The Navajo Nation’s Erich Rogers and California’s Taylor Santos are one and two heading into the fifth and final round of the 2022 Cinch Timed Event Championship, setting up an always-prolific showdown on the last five head across five events at the Lazy E Arena in Guthrie, Oklahoma.
2020 CTEC Champ Santos picked up his second-straight $3,000 check for winning Round 4 with a time of 52.0, while Rogers was second for $2,000 with a 55.0. But Rogers leads the event by 27.8 seconds, and the nine-time CTEC qualifier has been rock solid all weekend long.
“We drew really good this round,” Rogers, 35, said. “In the heading, we made a really good run. Paden’s been doing outstanding. My calf roping run, we drew a good one. Logan he’s keeping me on my toes in the heeling, but he’s doing an outstanding job. The bull dogging steer was outstanding—they told me to catch him and turn his head and he’d throw himself, so I sat on my butt and bull dogged and it worked.”
Rogers only bobble came in the steer roping, when the neck rope stayed on his steer and had his mind playing tricks on him.
“Whenever I come out and the neck rope was on, I was riding and thinking I should pull up, but then I thought, ‘No just go with it,'” Rogers, of Round Rock, Arizona, said. “Because if I’d have pulled up they would’ve given me an extra and I don’t want one of those on this fresh set of steers. The one I’d drawn was really good. It kept me honest and made my horse run up there and finish the job and get him captured. I had slowed up my swing just a little bit and I should have stayed aggressive with it.”
He finished in 21.1 seconds, keeping him in the driver’s seat of the aggregate.
Two-time NFR tie-down roper and one-time NFSR qualifier Santos won Round 3 with a 51.4 and was just off that pace to win Round 4 with the 52.0, sticking with his plan of making aggressive practice runs in every event.
“Marcus Theriot tied the tie-down calf in 9.9 the first time,” Santos said. “I felt like I took a fairly comfortable aggressive shot but I knocked the calf down and didn’t keep him on his feet so I took a little longer than I thought and I was 10. In the tripping, my brother tied that steer in 20 or 22, and Clay Smith tied him in 12.3 last night. I thought he’d be softer than he was, but he got away from me to the right. I didn’t want to panic and give up anything, so I just tried to go complete the course on him.”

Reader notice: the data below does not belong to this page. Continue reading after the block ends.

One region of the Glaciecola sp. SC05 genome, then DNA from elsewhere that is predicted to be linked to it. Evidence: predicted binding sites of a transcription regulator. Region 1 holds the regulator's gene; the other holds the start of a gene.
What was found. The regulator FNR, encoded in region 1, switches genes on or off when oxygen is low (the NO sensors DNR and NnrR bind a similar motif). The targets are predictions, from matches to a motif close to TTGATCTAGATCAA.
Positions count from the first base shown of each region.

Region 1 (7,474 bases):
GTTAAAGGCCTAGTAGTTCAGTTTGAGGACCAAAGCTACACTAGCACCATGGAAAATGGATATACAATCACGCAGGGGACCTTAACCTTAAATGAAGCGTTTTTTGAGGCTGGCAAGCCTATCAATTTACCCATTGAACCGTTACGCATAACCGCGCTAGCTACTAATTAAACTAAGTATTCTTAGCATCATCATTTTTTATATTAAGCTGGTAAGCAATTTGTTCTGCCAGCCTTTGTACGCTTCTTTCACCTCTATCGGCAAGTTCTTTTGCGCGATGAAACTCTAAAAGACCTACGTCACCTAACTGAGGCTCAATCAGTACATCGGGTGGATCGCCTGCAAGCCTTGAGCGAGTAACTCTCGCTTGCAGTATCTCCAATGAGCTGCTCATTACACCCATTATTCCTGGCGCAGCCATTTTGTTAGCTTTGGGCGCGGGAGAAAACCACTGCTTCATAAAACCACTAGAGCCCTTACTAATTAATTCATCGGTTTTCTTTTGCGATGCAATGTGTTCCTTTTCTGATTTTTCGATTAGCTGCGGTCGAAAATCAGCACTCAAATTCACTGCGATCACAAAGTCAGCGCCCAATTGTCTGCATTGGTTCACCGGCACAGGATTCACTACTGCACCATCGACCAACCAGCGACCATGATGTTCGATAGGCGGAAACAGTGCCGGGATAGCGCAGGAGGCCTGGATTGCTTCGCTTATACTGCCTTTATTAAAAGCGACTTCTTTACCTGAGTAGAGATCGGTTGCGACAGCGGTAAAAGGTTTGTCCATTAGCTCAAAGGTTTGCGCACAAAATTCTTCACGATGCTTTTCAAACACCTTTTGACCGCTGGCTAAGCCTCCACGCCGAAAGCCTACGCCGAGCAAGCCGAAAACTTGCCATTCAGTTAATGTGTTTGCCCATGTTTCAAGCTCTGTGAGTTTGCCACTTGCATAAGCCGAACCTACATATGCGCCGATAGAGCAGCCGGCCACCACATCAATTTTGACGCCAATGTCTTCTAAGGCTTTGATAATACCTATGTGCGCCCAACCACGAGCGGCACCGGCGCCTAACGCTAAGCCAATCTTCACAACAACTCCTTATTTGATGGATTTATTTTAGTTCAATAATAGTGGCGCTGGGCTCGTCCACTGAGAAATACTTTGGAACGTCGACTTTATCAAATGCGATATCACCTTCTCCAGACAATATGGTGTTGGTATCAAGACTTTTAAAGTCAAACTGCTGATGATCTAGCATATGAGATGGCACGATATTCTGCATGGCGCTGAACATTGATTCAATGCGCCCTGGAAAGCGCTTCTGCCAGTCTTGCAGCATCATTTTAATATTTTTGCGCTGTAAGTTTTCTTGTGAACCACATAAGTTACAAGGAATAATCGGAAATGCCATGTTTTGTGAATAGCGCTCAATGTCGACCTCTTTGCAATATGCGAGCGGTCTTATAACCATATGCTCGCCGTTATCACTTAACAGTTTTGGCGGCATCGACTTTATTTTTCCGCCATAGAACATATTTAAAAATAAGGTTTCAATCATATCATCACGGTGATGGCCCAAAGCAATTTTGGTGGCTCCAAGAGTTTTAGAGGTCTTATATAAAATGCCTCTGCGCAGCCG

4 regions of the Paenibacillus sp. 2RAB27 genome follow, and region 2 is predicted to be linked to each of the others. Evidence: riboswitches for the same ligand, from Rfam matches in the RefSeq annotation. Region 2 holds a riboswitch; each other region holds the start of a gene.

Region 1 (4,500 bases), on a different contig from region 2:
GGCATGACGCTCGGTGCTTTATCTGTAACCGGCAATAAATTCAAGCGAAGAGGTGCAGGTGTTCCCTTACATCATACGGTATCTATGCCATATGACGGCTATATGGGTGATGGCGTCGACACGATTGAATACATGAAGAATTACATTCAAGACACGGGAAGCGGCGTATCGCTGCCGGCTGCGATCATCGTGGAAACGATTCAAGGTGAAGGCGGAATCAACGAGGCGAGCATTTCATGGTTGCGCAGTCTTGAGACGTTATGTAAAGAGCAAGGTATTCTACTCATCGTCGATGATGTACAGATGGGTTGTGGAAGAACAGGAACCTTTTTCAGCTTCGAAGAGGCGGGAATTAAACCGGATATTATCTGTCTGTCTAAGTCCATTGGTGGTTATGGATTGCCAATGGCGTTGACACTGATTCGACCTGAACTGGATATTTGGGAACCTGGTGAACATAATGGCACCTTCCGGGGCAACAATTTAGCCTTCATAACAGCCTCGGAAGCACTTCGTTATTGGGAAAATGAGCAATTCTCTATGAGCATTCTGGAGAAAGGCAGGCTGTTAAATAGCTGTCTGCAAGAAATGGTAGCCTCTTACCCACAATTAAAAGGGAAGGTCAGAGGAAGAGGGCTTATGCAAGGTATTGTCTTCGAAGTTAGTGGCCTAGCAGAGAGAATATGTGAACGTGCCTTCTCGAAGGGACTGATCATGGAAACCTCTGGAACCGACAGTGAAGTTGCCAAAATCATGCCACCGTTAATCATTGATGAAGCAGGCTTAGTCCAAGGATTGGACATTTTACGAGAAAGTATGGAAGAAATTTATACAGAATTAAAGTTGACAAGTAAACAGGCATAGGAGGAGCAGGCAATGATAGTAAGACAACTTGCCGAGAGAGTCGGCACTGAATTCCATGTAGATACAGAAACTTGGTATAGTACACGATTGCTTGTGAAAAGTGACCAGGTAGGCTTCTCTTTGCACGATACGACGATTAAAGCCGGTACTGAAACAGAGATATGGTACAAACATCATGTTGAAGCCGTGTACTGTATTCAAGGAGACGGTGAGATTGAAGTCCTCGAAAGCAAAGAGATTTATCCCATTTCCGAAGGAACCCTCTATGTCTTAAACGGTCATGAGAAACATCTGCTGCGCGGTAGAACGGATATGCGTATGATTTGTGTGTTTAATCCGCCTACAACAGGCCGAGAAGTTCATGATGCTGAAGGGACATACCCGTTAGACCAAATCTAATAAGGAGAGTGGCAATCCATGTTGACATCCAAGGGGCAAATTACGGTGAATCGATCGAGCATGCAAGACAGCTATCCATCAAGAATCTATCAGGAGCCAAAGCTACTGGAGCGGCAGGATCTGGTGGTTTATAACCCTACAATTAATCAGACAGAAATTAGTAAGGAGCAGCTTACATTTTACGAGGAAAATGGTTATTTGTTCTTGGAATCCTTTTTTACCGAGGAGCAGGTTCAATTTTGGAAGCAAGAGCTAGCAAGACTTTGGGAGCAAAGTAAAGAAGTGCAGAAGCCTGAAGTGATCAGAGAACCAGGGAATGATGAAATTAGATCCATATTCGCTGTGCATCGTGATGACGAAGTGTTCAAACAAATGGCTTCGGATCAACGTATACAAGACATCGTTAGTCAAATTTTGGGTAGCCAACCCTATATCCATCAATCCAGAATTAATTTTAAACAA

Santos’ heading helper NFR average and American champ Andrew Ward pushed him to be aggressive in the heeling to be 8.7, and he was another 8.7 with Trey Yates in the heading. He was 7.4 in the bull dogging and 16.6 in the steer roping.
“It’s so much momentum,” Santos, 27, reiterated. “My brother (Lane Karney) call me this morning, and I said, ‘Hey what’s up?’ He said ‘Let’s have a good moving day.’ I said ‘Let’s move up not down!'”
Santos and Rogers are out ahead of third-place’s Clayton Hass with 272.0, Russell Cadoza at 274.0 and Roger Gonella at 275.4.
“I’m far enough back that things will have to happen,” Santos said. “I can’t just get three seconds on every run—it won’t make a difference. But I think it will be fun tonight.”
With Bobby Joe Hill’s cattle, Rogers isn’t too afraid of drawing any steers or calves that will take him out of the race.
“There’s a couple bull dogging steers in there I don’t really want, but I got by the one I really wouldn’t want the first night,” Rogers said. “The tripping steers have been laying down really good, and the bull dogging steers have been good. It might be better to get a stronger one to push on me a bit, and the calves are going to be big and strong tonight. The calf horse I’m riding, Nubs, is going to have to ante up tonight. The team roping steers are good on both ends.It will be my first time in the high back situation, so we’ll have to see what it’s like when we get there.” TRJ